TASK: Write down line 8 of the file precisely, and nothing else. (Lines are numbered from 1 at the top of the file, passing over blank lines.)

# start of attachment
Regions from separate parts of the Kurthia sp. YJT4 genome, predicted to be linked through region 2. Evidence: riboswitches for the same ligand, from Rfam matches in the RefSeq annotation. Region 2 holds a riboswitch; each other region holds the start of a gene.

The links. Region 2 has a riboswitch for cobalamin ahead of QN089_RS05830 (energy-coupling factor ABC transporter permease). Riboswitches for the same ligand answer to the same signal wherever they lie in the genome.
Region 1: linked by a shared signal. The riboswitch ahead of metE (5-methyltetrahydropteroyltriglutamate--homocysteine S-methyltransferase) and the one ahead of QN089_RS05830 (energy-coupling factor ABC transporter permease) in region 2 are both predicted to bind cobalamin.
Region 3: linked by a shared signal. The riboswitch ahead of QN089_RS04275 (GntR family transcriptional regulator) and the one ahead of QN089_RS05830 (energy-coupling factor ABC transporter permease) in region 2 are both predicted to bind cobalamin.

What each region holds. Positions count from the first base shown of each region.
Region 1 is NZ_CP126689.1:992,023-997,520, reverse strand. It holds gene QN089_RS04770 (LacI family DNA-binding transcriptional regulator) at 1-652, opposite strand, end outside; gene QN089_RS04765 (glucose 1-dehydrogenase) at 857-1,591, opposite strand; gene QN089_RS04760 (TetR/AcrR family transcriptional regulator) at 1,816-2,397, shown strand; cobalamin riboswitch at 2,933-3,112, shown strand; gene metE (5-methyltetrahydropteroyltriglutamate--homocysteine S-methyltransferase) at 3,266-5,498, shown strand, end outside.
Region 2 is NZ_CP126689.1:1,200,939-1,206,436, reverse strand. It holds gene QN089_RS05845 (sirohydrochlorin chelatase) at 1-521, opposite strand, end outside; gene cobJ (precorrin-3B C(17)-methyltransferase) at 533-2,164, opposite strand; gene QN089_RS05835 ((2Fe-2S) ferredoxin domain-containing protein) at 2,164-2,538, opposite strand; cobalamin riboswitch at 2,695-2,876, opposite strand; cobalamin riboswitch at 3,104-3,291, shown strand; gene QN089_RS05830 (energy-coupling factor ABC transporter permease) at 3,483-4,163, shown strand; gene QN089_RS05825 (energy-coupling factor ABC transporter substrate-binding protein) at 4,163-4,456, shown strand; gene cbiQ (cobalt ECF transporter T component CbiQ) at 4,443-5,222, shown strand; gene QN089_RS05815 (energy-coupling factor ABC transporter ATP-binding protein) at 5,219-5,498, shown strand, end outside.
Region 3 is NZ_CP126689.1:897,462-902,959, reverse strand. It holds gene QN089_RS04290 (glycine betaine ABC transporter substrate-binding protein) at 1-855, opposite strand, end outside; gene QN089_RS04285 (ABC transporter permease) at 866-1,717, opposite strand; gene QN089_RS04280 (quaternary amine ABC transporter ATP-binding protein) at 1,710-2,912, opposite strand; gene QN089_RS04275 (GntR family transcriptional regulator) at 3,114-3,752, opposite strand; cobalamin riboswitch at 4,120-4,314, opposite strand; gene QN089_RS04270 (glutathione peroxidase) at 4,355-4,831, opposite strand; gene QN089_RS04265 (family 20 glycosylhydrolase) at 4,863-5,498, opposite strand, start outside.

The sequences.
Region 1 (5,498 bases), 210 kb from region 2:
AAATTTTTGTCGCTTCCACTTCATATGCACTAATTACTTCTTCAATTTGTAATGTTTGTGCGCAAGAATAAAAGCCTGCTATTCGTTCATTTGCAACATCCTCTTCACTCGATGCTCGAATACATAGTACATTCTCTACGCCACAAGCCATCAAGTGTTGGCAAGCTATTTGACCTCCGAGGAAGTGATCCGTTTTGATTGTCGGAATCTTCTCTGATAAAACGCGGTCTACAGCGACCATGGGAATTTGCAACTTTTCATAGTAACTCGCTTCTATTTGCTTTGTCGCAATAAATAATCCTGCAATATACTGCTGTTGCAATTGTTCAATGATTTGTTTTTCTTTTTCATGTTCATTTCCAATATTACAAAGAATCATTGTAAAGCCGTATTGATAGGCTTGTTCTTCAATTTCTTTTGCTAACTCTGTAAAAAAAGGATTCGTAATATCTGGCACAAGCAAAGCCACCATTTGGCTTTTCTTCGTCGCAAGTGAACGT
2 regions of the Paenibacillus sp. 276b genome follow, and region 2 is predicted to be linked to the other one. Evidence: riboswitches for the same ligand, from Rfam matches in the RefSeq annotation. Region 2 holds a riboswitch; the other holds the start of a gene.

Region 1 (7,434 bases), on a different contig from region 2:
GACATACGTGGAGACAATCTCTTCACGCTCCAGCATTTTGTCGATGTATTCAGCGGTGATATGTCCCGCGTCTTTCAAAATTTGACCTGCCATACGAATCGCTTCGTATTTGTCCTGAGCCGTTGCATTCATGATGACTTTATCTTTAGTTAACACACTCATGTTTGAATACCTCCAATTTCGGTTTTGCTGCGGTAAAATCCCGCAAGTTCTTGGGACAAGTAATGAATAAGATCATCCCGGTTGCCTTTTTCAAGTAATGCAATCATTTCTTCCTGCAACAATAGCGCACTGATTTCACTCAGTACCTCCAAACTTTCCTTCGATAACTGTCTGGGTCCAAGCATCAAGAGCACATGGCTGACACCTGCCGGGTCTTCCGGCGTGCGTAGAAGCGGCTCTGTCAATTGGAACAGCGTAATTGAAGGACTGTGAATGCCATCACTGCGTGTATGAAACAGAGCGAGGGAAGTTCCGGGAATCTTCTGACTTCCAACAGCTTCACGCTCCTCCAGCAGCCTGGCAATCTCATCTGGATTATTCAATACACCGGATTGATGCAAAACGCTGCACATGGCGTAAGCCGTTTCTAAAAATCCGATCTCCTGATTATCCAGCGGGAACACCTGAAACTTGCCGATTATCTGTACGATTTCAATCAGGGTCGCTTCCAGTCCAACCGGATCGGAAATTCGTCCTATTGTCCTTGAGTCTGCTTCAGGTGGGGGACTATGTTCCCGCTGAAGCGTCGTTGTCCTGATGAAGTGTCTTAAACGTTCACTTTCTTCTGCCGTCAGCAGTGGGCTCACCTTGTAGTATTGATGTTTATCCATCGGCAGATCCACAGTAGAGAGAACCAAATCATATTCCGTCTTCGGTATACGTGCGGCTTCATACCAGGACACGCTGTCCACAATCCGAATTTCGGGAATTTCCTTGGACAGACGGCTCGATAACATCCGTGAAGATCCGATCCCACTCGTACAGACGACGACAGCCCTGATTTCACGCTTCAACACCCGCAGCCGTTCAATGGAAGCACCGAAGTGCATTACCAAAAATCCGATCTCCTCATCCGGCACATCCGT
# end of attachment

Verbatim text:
Region 3 is NZ_CP126689.1:897,462-902,959, reverse strand. It holds gene QN089_RS04290 (glycine betaine ABC transporter substrate-binding protein) at 1-855, opposite strand, end outside; gene QN089_RS04285 (ABC transporter permease) at 866-1,717, opposite strand; gene QN089_RS04280 (quaternary amine ABC transporter ATP-binding protein) at 1,710-2,912, opposite strand; gene QN089_RS04275 (GntR family transcriptional regulator) at 3,114-3,752, opposite strand; cobalamin riboswitch at 4,120-4,314, opposite strand; gene QN089_RS04270 (glutathione peroxidase) at 4,355-4,831, opposite strand; gene QN089_RS04265 (family 20 glycosylhydrolase) at 4,863-5,498, opposite strand, start outside.